We must face the reality that while the original 39 OT manuscripts and 27 NT manuscripts were inspired by God [Lit. “God-breathed”] (1 Tim. 3:16), as the authors were moved along by the Holy Spirit (1 Peter 1:21), this was not the case with the copyists thereafter. Yes, hundreds of thousands of scribal errors crept into our manuscripts. Yet, there is ...
The Codex Cairensis (also: Codex Prophetarum Cairensis, Cairo Codex of the Prophets) is a Hebrew manuscript containing the complete text of the Hebrew Bible’s Nevi’im (Prophets). It has long been referred to as “the oldest dated Hebrew Codex of the Bible which has come down to us.”
Dead Sea Scrolls is the name generally given to the manuscripts and fragments of manuscripts discovered in caves near the northwestern end of the Dead Sea in the period between 1946 and 1956.
Dead Sea Scrolls. Collection of biblical and extrabiblical manuscripts from Qumran, an ancient Jewish religious community near the Dead Sea. The discovery of the scrolls in caves near the Dead Sea in 1947 is considered by many scholars to be the most important manuscript discovery of modern times.
Surveys the biblical manuscripts found in the caves around Qumran. The discovery of the Dead Sea Scrolls in the Judaean Desert has in many ways revolutionized the study of the Hebrew Scriptures as well as recent understanding of the Bible and canon.
Since 1947, when a Bedouin shepherd stumbled upon a cave (about seven miles S of Jericho and a mile from the Dead Sea) containing many scrolls of leather covered with Heb. and Aram. writing, biblical studies have been considerably altered by what has come to be known as the Dead Sea Scrolls.
The Peshitta of Syriac-speaking people confessing Christianity was in widespread use from the fifth century C.E. onward. The word “Peshitta” means “simple.” The Hebrew Old Testament Scripture part was essentially a translation from the Hebrew, likely made during the second or third century C.E. However, a later revision involved comparing with the Septuagint.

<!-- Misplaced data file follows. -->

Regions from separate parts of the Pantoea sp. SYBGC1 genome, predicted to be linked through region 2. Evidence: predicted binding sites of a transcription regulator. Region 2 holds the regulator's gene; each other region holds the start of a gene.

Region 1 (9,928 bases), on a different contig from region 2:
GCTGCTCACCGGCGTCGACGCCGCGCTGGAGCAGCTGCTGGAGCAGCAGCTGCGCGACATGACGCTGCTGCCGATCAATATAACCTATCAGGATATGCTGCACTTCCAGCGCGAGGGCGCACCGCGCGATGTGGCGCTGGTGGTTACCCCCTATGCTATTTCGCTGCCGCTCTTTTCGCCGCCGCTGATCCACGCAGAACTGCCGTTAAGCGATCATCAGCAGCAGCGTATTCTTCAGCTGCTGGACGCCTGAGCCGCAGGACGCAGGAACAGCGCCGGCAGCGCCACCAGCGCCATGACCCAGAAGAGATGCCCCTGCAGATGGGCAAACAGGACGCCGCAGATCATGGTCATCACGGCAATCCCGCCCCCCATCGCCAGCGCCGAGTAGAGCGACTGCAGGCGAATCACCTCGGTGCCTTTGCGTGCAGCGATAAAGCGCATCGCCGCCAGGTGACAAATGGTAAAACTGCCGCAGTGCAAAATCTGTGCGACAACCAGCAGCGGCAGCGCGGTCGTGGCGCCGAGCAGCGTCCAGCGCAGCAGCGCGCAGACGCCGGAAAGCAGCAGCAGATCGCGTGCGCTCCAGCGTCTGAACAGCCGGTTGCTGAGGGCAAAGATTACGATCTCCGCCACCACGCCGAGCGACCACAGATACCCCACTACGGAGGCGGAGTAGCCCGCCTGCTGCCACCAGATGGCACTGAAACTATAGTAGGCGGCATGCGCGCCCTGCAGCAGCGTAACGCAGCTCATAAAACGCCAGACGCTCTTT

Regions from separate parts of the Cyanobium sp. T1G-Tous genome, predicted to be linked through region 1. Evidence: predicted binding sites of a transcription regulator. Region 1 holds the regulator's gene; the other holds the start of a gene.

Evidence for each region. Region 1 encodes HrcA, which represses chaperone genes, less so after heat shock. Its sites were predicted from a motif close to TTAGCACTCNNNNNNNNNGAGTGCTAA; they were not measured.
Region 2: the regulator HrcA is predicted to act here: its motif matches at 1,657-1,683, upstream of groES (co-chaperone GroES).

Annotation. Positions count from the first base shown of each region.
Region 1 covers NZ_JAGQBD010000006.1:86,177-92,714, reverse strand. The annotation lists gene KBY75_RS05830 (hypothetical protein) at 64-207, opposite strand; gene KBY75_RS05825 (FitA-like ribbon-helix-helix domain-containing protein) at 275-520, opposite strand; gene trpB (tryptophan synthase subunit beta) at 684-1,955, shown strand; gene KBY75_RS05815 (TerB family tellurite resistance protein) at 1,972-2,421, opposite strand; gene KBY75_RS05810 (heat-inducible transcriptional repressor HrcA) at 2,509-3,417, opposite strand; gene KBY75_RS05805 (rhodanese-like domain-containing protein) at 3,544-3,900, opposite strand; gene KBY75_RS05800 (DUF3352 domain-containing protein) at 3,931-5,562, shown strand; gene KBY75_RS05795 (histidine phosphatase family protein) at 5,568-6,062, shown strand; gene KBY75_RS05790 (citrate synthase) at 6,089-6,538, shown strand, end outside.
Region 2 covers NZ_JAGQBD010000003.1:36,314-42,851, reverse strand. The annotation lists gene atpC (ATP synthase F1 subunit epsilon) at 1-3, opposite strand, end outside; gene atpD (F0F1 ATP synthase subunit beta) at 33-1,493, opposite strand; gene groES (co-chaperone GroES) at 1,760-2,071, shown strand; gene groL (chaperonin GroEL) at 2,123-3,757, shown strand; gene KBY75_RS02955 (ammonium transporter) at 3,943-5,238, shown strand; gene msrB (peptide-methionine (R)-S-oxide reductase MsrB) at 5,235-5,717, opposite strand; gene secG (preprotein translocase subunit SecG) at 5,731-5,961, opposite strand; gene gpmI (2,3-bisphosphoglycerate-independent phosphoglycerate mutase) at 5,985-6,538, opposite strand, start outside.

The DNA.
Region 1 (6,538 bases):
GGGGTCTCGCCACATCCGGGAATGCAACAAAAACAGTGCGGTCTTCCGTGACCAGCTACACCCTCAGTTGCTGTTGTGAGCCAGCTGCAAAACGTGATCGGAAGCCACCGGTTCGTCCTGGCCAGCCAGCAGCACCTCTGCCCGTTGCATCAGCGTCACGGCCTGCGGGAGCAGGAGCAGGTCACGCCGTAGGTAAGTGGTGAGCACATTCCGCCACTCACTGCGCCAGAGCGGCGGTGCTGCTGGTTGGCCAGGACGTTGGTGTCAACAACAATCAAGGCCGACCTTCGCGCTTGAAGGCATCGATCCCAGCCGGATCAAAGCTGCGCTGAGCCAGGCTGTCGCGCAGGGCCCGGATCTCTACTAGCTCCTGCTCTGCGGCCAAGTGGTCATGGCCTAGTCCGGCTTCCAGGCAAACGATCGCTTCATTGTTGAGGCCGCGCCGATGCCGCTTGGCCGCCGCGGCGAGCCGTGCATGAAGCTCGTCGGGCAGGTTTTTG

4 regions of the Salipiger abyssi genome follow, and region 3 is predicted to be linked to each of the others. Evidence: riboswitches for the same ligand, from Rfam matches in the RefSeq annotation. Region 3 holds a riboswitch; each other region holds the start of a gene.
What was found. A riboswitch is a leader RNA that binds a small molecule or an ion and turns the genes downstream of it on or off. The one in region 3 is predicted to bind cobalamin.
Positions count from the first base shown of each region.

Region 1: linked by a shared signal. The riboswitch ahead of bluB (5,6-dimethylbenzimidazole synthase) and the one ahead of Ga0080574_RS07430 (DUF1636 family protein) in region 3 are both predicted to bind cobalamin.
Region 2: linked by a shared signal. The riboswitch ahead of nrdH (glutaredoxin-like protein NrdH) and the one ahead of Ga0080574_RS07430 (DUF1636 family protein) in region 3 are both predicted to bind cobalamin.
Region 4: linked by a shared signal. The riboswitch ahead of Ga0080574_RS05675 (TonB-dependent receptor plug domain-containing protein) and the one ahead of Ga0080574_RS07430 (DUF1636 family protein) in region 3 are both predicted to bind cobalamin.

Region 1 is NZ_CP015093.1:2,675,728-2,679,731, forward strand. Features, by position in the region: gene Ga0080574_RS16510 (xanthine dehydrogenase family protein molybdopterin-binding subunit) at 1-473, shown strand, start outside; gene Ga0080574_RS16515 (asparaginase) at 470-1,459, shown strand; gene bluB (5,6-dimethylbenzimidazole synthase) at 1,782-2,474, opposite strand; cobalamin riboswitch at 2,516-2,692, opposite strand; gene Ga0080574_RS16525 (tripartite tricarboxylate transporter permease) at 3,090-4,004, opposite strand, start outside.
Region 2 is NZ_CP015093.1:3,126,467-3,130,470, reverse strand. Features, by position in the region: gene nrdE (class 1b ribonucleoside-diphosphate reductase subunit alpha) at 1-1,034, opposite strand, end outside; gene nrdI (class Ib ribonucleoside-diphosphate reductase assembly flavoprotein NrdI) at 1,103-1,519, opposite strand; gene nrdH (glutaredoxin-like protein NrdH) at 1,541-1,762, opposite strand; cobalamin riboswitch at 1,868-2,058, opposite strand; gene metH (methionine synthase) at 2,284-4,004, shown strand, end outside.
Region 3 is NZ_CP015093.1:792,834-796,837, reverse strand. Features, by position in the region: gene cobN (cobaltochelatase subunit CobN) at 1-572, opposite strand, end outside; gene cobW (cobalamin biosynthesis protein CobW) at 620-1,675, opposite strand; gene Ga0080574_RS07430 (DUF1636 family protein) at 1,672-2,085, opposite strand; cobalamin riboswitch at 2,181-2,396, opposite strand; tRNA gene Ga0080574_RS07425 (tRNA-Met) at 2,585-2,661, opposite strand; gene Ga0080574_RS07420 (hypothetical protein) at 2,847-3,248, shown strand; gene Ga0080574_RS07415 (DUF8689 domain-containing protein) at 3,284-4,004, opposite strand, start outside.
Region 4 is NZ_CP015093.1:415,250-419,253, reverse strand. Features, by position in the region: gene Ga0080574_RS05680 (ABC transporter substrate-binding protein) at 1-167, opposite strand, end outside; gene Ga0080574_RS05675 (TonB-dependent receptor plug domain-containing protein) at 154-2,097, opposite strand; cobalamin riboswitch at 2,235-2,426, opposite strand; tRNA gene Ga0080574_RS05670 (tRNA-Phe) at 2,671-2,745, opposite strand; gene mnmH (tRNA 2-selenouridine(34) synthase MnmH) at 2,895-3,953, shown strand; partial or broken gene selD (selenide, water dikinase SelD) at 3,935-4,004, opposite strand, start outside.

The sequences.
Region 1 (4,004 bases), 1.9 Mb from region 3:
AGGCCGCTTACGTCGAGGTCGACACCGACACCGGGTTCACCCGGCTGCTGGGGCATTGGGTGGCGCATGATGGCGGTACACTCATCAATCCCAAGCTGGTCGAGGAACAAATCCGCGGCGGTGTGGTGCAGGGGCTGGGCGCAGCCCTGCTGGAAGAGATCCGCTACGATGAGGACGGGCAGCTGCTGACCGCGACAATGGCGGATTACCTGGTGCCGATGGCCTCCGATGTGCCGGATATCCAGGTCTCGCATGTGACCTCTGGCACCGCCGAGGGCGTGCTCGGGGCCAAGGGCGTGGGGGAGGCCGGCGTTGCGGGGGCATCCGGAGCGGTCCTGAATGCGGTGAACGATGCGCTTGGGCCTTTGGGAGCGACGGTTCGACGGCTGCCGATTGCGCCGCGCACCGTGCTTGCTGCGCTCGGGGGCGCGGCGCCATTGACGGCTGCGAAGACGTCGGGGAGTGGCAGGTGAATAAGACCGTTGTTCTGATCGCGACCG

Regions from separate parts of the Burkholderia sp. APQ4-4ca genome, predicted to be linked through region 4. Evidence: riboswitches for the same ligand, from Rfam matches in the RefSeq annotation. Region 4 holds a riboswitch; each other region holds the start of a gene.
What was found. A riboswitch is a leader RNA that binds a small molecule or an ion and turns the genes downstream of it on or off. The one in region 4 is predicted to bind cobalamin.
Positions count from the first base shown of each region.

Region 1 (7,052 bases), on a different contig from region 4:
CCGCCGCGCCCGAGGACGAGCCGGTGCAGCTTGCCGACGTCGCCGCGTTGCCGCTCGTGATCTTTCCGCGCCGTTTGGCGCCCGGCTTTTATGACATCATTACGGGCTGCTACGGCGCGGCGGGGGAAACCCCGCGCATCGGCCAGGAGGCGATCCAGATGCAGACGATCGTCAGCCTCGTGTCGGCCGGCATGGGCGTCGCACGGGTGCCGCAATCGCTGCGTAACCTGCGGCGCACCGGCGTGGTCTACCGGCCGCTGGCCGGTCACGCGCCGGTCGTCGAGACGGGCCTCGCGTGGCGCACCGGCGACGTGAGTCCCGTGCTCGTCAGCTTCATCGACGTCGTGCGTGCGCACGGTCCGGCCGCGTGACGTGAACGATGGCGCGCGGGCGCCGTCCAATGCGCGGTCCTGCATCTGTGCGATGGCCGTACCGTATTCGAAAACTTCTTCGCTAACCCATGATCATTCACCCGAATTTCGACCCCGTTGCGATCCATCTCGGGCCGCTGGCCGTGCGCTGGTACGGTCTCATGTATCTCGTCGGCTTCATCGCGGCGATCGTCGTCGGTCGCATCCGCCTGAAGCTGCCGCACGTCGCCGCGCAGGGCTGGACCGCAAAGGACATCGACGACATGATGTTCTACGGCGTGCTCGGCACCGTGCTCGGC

The “Targums” were loose translations or paraphrases of the Hebrew Old Testament Scriptures into Aramaic. Although fragments of the early Targums of some books were found among the Dead Sea Scrolls, the Jewish Targums as a whole likely found their current form no sooner than about the fifth century C.E.
The Septuagint (LXX) is a translation of the Hebrew scriptures and was made for the Jewish community, not Christians. The vocabulary is Greek and the syntax Hebrew. There is a Semitic influence in the vocabulary of the LXX. The New Testament is not a translation and is written for Christians who have the ransom sacrifice of Jesus Christ. Third, The Greek of the NT is 180 years to 310 years removed from the Greek of the Septuagint.
The Shapira Scroll (also known as the Shapira Strips) was a manuscript written in Paleo-Hebrew script. It was presented by Moses Shapira in 1883 as an ancient Biblical artifact and was the focus of a major archaeological controversy. Modern scholars are saying that it is 700 years older than the oldest Dead Sea Scrolls that date to about 250 B.C.E.